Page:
Why I admire people who help stray and feral cats

You’ll never encounter a bad person involved in helping feral and stray cats. In stark contrast you’ll see lots of bad people, normally the male of the species, involved in crass and ignorant criminal behaviour in abusing feral cats, shooting at them, kicking them, poisoning them and harassing the good people who are helping these cats.

The good guys – normally the females of the species – see the bad guys as jerks and they are correct. Feral and stray cats divide the attitudes of people. The division is along the lines of education and ignorance.

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The people involved in TNR programs are likely to be well-informed and educated. If they are not formally educated they are smart and self-taught. The thoughtfulness of these people leads to their sensitivity towards these cats.

Education also leads these people to the inevitable conclusion that humans have a moral obligation to do the right thing for these cats because we created them through our negligence.

There is no escaping that obligation. There is a clear moral mandate to care for these cats while at the same time managing their numbers so that wildlife is protected in the long term and that cat haters are appeased. People who dislike cats want instant results and answers. They see the feral cat as a disease spreader and a danger to humans and wildlife.

We can’t ignore their arguments although they are greatly exaggerated. If we do we exacerbate the divide between cat lovers and haters. We need to try and bring the parties together to find a common strategy for the long term.

You have to admire the volunteers engaged in TNR programs. They are unpaid and often use their own money to fund their activities. They work consistently and unstintingly for the benefit of these cats. That takes self-discipline and persistence, both admirable human qualities.

I have already mentioned the moral obligation. Feral cat supporters have the moral high ground. They are doing the right thing. It is impossible to deny them that recognition. They are admirable.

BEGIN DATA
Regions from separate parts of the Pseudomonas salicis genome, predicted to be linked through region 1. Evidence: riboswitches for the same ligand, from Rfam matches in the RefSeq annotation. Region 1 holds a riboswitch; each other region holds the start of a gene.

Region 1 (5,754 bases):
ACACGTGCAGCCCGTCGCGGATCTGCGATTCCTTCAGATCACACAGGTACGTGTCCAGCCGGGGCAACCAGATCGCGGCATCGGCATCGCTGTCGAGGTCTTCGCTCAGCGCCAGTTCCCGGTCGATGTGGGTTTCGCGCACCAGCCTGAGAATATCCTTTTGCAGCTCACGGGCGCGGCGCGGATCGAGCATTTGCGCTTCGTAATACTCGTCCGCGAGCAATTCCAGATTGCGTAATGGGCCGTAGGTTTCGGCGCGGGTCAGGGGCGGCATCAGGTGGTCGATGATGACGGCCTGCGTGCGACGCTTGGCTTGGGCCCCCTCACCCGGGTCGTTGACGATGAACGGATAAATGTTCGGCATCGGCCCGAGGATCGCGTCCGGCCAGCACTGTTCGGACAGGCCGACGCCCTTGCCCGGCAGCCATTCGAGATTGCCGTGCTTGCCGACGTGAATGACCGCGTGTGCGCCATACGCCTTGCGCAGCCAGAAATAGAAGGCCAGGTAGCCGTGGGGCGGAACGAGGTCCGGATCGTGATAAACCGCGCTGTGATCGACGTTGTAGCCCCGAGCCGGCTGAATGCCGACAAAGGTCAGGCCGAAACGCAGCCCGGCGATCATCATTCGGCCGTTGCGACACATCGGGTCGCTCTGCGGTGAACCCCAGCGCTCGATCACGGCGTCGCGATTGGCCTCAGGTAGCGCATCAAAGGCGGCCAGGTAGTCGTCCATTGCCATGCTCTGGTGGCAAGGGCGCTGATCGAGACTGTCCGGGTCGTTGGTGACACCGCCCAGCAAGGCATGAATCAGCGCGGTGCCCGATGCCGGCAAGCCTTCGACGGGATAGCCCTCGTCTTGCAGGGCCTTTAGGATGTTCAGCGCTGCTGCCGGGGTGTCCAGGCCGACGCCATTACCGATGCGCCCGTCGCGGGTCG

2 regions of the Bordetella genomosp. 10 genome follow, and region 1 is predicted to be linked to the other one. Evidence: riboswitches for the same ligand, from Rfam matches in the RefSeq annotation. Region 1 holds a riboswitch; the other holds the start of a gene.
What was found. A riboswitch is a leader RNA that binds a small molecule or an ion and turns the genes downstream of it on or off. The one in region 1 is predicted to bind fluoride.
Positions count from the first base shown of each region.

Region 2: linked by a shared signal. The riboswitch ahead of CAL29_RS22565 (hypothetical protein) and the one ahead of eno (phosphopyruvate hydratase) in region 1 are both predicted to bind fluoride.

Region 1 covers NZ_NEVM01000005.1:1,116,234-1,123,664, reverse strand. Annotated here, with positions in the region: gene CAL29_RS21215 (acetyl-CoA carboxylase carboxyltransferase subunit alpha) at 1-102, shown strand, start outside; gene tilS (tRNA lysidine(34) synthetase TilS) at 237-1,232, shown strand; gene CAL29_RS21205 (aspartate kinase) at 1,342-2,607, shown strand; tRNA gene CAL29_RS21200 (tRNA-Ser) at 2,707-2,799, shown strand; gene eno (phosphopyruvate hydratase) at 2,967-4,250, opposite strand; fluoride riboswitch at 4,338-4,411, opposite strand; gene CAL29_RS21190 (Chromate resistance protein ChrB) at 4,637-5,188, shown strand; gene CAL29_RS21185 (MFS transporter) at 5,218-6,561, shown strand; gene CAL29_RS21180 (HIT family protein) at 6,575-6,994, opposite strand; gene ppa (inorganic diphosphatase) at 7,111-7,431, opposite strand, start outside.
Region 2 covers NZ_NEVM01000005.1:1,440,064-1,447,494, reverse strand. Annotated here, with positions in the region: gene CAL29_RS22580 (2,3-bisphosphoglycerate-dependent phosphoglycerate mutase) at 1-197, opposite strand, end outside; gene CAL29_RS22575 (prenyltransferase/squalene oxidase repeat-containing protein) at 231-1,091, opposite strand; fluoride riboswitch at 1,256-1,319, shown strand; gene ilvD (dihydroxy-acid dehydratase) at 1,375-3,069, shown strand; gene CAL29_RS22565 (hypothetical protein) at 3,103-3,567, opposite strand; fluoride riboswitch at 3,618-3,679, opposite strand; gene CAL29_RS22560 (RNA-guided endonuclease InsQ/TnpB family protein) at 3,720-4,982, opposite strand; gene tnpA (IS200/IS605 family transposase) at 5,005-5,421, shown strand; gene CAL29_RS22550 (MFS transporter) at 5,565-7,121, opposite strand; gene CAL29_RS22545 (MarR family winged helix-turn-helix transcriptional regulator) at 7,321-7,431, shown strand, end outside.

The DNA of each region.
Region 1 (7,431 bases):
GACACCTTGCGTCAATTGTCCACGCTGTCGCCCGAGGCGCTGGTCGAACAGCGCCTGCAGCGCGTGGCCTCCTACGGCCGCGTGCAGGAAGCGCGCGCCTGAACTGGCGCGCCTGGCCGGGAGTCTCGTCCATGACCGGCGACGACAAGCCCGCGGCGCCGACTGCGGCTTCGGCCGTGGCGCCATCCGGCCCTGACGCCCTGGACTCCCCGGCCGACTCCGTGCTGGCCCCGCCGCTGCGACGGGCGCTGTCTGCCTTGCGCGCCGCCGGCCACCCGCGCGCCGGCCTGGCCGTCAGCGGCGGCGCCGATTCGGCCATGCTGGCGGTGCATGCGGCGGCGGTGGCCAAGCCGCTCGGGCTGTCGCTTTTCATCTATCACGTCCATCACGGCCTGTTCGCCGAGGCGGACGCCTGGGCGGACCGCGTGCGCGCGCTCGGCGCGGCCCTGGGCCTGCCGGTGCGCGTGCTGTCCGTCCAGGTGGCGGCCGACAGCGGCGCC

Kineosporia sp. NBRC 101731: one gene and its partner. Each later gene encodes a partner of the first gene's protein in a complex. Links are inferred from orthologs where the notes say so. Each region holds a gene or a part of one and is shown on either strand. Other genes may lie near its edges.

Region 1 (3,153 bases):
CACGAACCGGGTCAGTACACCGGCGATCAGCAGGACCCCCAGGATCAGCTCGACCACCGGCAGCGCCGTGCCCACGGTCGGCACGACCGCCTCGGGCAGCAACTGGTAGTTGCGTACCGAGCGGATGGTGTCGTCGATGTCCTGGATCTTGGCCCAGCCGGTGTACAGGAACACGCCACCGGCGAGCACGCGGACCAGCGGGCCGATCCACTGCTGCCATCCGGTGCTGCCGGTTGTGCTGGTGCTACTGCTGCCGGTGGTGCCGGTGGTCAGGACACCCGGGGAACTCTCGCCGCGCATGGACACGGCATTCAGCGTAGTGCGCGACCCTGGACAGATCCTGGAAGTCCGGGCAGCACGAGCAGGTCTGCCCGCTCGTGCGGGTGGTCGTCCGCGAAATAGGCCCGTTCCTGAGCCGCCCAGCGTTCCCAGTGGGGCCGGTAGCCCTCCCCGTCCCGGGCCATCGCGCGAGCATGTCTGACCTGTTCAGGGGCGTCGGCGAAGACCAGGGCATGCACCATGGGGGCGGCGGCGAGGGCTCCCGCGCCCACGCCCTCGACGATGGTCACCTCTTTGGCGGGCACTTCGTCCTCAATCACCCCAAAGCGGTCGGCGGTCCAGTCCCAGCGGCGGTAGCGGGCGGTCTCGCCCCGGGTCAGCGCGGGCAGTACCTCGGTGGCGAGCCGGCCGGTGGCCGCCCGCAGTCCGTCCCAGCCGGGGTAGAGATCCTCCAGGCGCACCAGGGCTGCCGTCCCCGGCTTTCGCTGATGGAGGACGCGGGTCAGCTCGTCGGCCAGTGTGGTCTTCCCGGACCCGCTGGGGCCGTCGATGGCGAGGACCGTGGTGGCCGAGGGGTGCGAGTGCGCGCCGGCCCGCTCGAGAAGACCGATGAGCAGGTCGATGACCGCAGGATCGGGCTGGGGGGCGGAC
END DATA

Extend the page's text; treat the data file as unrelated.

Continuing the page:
Politicians have to deal with political pressures. They face calls to cull feral cats from a segment of society in many places. They have to listen. However, city councils across the US consistently come down on the side of TNR and they have to because the councillors have to behave morally.

Of course the focus should be strongly on cutting off the supply of feral cats via poor cat ownership. TNR volunteers pick up the pieces. Universally excellent cat ownership as an ideal would dramatically achieve this.

15 thoughts on “Why I admire people who help stray and feral cats”

  1. You didn’t pick up my comment. I was homeless, without anyone, except the feral cats at Wyuka Cemetery, in Lincoln, Nebraska. Thanks. Posting’s always a good thing, Michael. <3

  2. Michael, I’m dealing with a sixteen month old now, and he appears to be at least half Bengal. His urine is so, so strong. If all goes well, he will be neutered on Tuesday. This is my first experience handling a male this mature. I don’t know if it is just me, but this smell is so strong.. . I can’t even imagine what Katherine tolerated. Make sure that you pul their food at midnight, and please stay with him or her before and after anesthesia. Thanks.

  3. So nice to hear. I’m helping manage 3 feral cat colonies. One which is actually community cats. Many are tame and I’m fostering a 3 month old kitten we trapped. There’s nothing feral about him.
    I’m going to print this article and carry it with me. I have to educate these feral cat haters on a regular basis.

    • Karla, what do you mean? Why would anyone hate a cat that was left all alone, with out a mother or another. I don’t know anyone who hates feral cats, do you(

    • And why would you assume, Michael, that just because I mentioned male cat urine, I am not empathic? What is wrong with you always thinking the worst about those who care, and maybe just aren’t as good as you and those who make a production about their concerns. I guess I should have contributed more. Monetarily?


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